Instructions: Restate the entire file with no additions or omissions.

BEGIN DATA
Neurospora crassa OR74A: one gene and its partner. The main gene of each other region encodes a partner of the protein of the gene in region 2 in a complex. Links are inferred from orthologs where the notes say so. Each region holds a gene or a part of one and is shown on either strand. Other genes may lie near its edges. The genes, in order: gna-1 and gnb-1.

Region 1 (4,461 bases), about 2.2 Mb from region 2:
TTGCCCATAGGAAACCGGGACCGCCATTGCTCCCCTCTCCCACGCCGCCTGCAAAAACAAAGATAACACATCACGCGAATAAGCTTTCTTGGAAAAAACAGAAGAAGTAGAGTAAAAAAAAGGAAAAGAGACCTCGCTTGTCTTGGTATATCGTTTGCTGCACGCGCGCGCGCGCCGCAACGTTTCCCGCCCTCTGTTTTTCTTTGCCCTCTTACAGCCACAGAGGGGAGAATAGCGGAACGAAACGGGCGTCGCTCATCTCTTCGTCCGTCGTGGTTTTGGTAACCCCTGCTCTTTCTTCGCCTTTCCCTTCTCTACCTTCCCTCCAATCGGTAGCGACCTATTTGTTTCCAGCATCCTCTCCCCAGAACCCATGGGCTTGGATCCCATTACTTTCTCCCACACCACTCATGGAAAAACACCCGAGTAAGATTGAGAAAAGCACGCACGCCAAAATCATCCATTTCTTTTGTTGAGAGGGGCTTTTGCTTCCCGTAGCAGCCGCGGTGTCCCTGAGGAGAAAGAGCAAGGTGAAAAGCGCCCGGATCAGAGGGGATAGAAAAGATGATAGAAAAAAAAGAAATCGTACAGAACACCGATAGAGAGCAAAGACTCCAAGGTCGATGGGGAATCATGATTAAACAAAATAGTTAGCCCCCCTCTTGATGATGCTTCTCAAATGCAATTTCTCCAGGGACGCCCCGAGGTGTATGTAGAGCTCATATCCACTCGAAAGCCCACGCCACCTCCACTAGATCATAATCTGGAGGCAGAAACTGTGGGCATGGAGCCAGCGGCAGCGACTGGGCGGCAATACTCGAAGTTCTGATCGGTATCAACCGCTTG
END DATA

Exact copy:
Neurospora crassa OR74A: one gene and its partner. The main gene of each other region encodes a partner of the protein of the gene in region 2 in a complex. Links are inferred from orthologs where the notes say so. Each region holds a gene or a part of one and is shown on either strand. Other genes may lie near its edges. The genes, in order: gna-1 and gnb-1.

Region 1 (4,461 bases), about 2.2 Mb from region 2:
TTGCCCATAGGAAACCGGGACCGCCATTGCTCCCCTCTCCCACGCCGCCTGCAAAAACAAAGATAACACATCACGCGAATAAGCTTTCTTGGAAAAAACAGAAGAAGTAGAGTAAAAAAAAGGAAAAGAGACCTCGCTTGTCTTGGTATATCGTTTGCTGCACGCGCGCGCGCGCCGCAACGTTTCCCGCCCTCTGTTTTTCTTTGCCCTCTTACAGCCACAGAGGGGAGAATAGCGGAACGAAACGGGCGTCGCTCATCTCTTCGTCCGTCGTGGTTTTGGTAACCCCTGCTCTTTCTTCGCCTTTCCCTTCTCTACCTTCCCTCCAATCGGTAGCGACCTATTTGTTTCCAGCATCCTCTCCCCAGAACCCATGGGCTTGGATCCCATTACTTTCTCCCACACCACTCATGGAAAAACACCCGAGTAAGATTGAGAAAAGCACGCACGCCAAAATCATCCATTTCTTTTGTTGAGAGGGGCTTTTGCTTCCCGTAGCAGCCGCGGTGTCCCTGAGGAGAAAGAGCAAGGTGAAAAGCGCCCGGATCAGAGGGGATAGAAAAGATGATAGAAAAAAAAGAAATCGTACAGAACACCGATAGAGAGCAAAGACTCCAAGGTCGATGGGGAATCATGATTAAACAAAATAGTTAGCCCCCCTCTTGATGATGCTTCTCAAATGCAATTTCTCCAGGGACGCCCCGAGGTGTATGTAGAGCTCATATCCACTCGAAAGCCCACGCCACCTCCACTAGATCATAATCTGGAGGCAGAAACTGTGGGCATGGAGCCAGCGGCAGCGACTGGGCGGCAATACTCGAAGTTCTGATCGGTATCAACCGCTTG